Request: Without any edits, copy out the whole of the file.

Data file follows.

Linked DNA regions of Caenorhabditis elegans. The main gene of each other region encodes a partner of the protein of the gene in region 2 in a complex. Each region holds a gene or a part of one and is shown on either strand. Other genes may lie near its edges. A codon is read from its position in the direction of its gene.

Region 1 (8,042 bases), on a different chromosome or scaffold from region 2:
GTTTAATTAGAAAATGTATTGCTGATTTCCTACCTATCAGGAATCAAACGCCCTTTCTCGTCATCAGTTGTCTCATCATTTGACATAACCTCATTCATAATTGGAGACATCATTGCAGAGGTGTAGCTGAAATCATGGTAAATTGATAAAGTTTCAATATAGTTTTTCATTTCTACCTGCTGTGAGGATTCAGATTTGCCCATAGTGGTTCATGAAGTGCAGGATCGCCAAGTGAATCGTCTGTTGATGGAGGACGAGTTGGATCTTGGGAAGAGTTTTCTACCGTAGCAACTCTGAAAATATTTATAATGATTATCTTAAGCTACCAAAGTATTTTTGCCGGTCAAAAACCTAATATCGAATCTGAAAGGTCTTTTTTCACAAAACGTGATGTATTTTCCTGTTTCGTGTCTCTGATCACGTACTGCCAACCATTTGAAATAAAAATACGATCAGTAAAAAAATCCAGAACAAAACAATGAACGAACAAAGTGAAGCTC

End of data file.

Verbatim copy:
Linked DNA regions of Caenorhabditis elegans. The main gene of each other region encodes a partner of the protein of the gene in region 2 in a complex. Each region holds a gene or a part of one and is shown on either strand. Other genes may lie near its edges. A codon is read from its position in the direction of its gene.

Region 1 (8,042 bases), on a different chromosome or scaffold from region 2:
GTTTAATTAGAAAATGTATTGCTGATTTCCTACCTATCAGGAATCAAACGCCCTTTCTCGTCATCAGTTGTCTCATCATTTGACATAACCTCATTCATAATTGGAGACATCATTGCAGAGGTGTAGCTGAAATCATGGTAAATTGATAAAGTTTCAATATAGTTTTTCATTTCTACCTGCTGTGAGGATTCAGATTTGCCCATAGTGGTTCATGAAGTGCAGGATCGCCAAGTGAATCGTCTGTTGATGGAGGACGAGTTGGATCTTGGGAAGAGTTTTCTACCGTAGCAACTCTGAAAATATTTATAATGATTATCTTAAGCTACCAAAGTATTTTTGCCGGTCAAAAACCTAATATCGAATCTGAAAGGTCTTTTTTCACAAAACGTGATGTATTTTCCTGTTTCGTGTCTCTGATCACGTACTGCCAACCATTTGAAATAAAAATACGATCAGTAAAAAAATCCAGAACAAAACAATGAACGAACAAAGTGAAGCTC